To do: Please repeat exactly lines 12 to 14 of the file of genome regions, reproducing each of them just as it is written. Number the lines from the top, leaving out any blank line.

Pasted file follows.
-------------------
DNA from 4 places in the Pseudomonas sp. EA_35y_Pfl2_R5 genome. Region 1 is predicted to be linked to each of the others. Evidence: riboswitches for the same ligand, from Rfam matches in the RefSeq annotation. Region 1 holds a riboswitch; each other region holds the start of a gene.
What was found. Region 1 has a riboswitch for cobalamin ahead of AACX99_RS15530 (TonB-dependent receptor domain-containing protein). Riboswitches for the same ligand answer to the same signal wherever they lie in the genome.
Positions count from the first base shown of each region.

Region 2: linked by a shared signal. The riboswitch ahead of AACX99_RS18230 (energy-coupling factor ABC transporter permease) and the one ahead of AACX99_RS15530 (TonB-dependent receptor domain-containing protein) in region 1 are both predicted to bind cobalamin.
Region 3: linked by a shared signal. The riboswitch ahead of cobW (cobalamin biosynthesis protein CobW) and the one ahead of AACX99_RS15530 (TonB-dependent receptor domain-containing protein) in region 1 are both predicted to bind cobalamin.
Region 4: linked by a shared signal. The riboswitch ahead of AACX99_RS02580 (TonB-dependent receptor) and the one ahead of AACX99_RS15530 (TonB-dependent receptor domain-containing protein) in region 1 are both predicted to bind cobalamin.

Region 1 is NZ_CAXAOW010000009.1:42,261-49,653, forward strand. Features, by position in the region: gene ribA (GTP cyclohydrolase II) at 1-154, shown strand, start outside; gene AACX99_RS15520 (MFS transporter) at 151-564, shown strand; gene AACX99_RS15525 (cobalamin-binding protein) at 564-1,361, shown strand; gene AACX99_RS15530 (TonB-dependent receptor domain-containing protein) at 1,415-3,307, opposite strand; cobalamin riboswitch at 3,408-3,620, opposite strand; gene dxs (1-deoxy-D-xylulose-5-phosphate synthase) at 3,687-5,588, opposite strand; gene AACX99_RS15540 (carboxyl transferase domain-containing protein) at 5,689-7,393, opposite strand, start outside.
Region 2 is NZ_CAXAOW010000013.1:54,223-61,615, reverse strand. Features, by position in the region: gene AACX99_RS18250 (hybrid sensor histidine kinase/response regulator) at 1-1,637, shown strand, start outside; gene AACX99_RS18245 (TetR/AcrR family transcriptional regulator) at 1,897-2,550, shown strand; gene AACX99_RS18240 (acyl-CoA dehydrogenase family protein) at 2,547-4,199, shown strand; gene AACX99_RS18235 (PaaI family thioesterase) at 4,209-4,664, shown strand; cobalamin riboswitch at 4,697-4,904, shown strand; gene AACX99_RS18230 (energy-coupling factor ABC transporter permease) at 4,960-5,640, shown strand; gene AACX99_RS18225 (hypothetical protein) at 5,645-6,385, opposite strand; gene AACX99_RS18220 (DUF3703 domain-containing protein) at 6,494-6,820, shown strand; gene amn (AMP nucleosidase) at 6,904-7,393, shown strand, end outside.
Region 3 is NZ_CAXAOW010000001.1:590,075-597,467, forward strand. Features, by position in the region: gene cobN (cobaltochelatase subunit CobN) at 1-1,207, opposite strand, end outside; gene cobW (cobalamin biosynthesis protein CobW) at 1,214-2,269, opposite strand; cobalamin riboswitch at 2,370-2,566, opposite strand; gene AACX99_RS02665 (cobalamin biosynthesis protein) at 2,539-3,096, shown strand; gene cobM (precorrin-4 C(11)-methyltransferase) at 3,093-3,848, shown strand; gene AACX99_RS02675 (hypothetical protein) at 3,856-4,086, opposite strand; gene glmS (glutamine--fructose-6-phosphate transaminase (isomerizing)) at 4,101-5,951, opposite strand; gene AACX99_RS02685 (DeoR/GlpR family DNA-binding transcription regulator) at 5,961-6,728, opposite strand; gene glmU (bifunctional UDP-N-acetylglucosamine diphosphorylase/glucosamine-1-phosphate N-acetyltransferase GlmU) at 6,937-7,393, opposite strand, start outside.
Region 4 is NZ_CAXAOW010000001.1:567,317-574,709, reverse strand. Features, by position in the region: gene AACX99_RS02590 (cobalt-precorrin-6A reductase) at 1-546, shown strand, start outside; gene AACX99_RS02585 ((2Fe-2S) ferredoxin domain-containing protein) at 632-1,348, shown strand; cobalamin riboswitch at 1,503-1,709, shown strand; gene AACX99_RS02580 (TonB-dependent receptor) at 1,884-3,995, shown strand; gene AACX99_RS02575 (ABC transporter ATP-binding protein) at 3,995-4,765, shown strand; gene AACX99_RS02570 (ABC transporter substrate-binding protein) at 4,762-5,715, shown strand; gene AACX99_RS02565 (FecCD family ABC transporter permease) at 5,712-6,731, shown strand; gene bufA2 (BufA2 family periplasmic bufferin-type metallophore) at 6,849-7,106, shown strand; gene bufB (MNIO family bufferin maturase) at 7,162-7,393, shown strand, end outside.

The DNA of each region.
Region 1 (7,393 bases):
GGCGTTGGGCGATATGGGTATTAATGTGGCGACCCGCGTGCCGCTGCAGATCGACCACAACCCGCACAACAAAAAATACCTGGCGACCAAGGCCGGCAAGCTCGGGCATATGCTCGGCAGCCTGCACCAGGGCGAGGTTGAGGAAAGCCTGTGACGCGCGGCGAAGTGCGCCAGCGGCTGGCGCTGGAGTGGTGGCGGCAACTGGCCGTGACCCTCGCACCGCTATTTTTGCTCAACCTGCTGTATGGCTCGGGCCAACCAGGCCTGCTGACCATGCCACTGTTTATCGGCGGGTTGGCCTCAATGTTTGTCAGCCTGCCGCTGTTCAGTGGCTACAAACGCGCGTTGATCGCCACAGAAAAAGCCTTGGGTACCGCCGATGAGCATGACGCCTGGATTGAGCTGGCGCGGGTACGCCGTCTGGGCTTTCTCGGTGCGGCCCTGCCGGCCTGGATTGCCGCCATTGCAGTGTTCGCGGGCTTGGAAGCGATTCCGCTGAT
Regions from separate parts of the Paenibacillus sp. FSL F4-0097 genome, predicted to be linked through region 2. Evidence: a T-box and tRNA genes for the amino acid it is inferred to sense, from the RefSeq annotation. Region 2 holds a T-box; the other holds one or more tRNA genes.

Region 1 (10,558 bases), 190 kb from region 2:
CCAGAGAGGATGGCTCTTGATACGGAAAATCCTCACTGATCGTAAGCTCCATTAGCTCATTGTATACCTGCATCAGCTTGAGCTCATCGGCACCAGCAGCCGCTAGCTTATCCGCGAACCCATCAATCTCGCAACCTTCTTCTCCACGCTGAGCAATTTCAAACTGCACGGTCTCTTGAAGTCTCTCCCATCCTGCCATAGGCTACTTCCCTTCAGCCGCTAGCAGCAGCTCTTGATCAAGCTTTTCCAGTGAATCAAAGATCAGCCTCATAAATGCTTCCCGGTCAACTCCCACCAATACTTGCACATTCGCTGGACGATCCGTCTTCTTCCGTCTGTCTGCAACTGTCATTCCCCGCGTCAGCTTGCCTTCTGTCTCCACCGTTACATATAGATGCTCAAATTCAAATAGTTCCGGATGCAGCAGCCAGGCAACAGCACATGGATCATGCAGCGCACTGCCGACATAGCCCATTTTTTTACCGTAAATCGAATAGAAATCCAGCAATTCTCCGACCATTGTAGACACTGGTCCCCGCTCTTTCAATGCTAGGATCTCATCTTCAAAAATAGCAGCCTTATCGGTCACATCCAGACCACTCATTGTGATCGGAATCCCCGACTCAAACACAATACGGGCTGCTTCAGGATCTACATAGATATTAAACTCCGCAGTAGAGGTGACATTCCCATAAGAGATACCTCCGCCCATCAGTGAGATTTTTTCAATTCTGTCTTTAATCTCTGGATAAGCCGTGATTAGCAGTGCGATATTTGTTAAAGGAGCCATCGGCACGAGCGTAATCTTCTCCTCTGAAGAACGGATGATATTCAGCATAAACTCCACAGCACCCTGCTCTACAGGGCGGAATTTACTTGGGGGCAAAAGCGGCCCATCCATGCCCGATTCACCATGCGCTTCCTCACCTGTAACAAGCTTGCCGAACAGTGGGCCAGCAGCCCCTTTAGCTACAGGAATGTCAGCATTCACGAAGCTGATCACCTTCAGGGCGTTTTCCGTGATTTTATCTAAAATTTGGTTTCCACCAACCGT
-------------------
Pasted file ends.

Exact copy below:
Region 1 (7,393 bases):
GGCGTTGGGCGATATGGGTATTAATGTGGCGACCCGCGTGCCGCTGCAGATCGACCACAACCCGCACAACAAAAAATACCTGGCGACCAAGGCCGGCAAGCTCGGGCATATGCTCGGCAGCCTGCACCAGGGCGAGGTTGAGGAAAGCCTGTGACGCGCGGCGAAGTGCGCCAGCGGCTGGCGCTGGAGTGGTGGCGGCAACTGGCCGTGACCCTCGCACCGCTATTTTTGCTCAACCTGCTGTATGGCTCGGGCCAACCAGGCCTGCTGACCATGCCACTGTTTATCGGCGGGTTGGCCTCAATGTTTGTCAGCCTGCCGCTGTTCAGTGGCTACAAACGCGCGTTGATCGCCACAGAAAAAGCCTTGGGTACCGCCGATGAGCATGACGCCTGGATTGAGCTGGCGCGGGTACGCCGTCTGGGCTTTCTCGGTGCGGCCCTGCCGGCCTGGATTGCCGCCATTGCAGTGTTCGCGGGCTTGGAAGCGATTCCGCTGAT
Regions from separate parts of the Paenibacillus sp. FSL F4-0097 genome, predicted to be linked through region 2. Evidence: a T-box and tRNA genes for the amino acid it is inferred to sense, from the RefSeq annotation. Region 2 holds a T-box; the other holds one or more tRNA genes.